Microorganisms are significantly affected when the ambient pH of their environment changes. They must therefore be able to sense and respond to these changes in order to survive. Previous investigators have studied various fungal species to define conserved pH-responsive signaling pathways. One of these pathways, known as the Pal/Rim pathway, is activated in response to alkaline pH signals, ultimately targeting the PacC/Rim101 transcription factor. Although the central signaling components are conserved among divergent filamentous and yeast-like fungi, there is some degree of signaling specificity between fungal species. This specificity exists primarily in the downstream transcriptional targets of this pathway, likely allowing differential adaptation to species-specific environmental niches. In this review, the role of the Pal/Rim pathway in fungal pH response is discussed. Also highlighted are functional differences present in this pathway among human fungal pathogens, differences that allow these specialized microorganisms to survive in the various micro-environments of the infected human host.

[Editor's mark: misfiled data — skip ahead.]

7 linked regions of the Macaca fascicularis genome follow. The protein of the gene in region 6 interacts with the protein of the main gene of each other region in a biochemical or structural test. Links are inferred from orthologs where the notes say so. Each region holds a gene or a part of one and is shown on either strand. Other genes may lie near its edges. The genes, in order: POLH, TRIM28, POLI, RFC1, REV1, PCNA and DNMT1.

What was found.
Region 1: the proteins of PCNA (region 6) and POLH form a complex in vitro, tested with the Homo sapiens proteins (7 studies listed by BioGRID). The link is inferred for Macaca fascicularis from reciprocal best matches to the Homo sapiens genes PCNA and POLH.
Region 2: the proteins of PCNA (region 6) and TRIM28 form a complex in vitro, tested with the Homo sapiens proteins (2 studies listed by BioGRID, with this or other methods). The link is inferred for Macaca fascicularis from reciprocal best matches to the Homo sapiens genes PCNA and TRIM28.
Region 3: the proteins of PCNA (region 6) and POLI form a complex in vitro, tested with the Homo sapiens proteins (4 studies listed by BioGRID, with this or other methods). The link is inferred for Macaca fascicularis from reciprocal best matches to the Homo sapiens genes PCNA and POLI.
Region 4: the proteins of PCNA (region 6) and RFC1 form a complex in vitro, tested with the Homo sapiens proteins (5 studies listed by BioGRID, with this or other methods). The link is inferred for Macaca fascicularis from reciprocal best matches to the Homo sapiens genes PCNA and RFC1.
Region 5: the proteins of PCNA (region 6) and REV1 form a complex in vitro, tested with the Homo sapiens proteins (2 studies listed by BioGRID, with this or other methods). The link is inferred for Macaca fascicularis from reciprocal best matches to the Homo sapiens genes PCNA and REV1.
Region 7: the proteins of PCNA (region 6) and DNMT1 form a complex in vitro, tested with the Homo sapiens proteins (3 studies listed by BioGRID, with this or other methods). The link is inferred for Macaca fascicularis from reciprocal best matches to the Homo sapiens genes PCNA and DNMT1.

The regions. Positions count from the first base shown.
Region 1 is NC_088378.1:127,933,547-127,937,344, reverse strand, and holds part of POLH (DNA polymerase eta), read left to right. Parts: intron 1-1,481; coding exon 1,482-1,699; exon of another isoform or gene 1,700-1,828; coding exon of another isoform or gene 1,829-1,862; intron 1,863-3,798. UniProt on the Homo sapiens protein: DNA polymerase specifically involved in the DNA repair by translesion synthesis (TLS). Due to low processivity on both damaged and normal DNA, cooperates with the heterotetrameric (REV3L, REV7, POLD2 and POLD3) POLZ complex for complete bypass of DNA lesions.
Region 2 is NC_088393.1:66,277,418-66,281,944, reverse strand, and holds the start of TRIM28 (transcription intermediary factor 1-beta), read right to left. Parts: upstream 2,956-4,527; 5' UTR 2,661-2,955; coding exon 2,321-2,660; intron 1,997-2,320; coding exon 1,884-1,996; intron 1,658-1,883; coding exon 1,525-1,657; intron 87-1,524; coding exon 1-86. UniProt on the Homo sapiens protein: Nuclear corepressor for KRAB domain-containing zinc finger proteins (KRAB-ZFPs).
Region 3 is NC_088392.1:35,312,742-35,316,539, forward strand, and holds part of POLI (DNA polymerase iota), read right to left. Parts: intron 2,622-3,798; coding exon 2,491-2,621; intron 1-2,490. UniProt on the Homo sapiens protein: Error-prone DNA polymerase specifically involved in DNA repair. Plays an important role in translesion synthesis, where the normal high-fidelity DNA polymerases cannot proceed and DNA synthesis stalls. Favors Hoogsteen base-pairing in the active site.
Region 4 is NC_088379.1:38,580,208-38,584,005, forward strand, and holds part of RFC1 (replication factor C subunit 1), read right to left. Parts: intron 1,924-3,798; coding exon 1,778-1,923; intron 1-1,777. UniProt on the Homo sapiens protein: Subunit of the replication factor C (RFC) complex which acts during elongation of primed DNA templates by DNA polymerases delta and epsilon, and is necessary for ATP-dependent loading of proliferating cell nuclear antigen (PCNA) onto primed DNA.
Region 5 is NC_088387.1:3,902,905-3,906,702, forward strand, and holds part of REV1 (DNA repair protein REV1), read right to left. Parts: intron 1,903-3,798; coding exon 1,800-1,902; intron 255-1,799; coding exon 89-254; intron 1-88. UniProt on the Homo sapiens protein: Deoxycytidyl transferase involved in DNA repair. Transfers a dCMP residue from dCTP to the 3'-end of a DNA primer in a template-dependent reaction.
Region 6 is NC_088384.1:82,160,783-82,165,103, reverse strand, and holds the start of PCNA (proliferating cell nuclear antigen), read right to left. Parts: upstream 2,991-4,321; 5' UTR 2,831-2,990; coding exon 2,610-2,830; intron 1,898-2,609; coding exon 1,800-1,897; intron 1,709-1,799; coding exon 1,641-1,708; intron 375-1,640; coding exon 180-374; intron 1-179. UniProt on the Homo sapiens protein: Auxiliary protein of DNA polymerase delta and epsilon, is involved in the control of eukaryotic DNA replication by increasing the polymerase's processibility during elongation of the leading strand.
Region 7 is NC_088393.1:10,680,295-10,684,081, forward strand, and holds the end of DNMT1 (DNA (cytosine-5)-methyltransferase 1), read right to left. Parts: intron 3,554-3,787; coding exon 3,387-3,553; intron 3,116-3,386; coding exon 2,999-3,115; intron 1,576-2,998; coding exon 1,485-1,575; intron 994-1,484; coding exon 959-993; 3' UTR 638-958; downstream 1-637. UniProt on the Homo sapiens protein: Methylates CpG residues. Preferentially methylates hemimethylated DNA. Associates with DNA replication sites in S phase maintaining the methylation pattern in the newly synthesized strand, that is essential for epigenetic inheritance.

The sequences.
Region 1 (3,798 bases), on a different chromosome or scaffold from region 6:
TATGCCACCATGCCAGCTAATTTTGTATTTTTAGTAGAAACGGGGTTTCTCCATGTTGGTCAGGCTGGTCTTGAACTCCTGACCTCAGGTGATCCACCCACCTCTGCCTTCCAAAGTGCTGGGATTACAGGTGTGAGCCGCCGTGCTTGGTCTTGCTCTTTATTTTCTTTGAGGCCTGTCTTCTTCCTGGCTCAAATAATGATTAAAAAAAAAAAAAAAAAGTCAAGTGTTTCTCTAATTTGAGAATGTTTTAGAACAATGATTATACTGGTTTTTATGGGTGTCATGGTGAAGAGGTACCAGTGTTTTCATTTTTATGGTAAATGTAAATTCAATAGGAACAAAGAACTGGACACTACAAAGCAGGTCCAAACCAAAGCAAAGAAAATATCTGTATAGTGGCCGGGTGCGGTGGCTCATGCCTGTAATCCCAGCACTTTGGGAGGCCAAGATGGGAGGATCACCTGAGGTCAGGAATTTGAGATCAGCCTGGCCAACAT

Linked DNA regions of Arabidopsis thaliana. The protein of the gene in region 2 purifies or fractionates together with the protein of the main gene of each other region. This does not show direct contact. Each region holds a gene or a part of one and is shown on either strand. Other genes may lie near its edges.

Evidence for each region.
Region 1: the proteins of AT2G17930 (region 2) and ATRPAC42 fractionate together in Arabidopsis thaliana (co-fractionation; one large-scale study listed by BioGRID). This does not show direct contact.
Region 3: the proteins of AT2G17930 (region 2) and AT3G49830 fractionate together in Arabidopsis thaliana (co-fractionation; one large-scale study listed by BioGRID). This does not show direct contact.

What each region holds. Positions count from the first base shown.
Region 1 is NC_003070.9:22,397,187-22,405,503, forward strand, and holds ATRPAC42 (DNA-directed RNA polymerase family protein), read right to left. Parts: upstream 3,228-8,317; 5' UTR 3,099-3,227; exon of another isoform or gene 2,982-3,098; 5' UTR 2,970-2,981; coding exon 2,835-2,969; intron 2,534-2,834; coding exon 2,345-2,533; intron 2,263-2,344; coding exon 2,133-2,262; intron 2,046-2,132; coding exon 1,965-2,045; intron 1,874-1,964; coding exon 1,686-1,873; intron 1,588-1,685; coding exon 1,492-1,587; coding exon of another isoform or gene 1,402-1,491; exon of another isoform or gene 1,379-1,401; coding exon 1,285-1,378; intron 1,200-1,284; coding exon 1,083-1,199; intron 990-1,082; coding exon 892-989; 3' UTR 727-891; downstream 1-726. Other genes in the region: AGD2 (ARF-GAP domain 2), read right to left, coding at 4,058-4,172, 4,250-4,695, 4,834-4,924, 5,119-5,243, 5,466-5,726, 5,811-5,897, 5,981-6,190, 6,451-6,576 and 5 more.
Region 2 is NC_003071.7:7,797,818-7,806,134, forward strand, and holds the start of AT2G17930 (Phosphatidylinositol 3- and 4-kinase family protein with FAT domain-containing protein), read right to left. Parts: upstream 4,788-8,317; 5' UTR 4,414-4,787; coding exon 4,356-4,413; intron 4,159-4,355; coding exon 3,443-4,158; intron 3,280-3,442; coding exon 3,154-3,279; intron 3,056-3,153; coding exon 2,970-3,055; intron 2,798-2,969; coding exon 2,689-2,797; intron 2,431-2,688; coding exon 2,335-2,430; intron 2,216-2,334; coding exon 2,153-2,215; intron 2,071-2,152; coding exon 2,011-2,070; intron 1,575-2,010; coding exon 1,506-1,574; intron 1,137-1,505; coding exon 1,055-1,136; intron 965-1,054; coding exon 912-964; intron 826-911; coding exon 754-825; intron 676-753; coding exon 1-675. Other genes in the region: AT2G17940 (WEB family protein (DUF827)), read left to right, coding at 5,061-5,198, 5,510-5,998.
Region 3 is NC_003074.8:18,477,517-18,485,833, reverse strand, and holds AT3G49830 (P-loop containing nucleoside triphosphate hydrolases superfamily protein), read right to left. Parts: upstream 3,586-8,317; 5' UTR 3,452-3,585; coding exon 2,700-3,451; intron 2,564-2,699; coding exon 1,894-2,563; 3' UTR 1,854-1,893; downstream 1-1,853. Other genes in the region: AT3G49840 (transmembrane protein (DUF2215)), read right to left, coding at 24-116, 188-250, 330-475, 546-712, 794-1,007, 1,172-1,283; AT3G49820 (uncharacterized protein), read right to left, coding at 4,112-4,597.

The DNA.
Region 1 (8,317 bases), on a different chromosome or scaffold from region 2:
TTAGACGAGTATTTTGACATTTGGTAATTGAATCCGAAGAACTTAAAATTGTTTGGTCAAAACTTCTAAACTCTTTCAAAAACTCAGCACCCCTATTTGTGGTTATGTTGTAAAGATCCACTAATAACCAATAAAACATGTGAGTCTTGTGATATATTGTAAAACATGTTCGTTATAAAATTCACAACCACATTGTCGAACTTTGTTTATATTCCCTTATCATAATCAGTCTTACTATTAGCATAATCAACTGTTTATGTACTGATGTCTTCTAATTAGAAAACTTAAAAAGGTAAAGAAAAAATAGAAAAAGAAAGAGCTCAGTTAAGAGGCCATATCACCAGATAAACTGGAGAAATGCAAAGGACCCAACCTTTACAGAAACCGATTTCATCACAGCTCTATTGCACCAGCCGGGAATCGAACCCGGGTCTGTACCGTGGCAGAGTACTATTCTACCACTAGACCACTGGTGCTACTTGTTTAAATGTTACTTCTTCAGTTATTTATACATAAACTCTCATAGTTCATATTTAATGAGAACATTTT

Keywords: Aspergillus nidulans; Candida albicans; Cryptococcus neoformans; PacC; Rim101; Saccharomyces cerevisiae; Signal transduction; Yeast.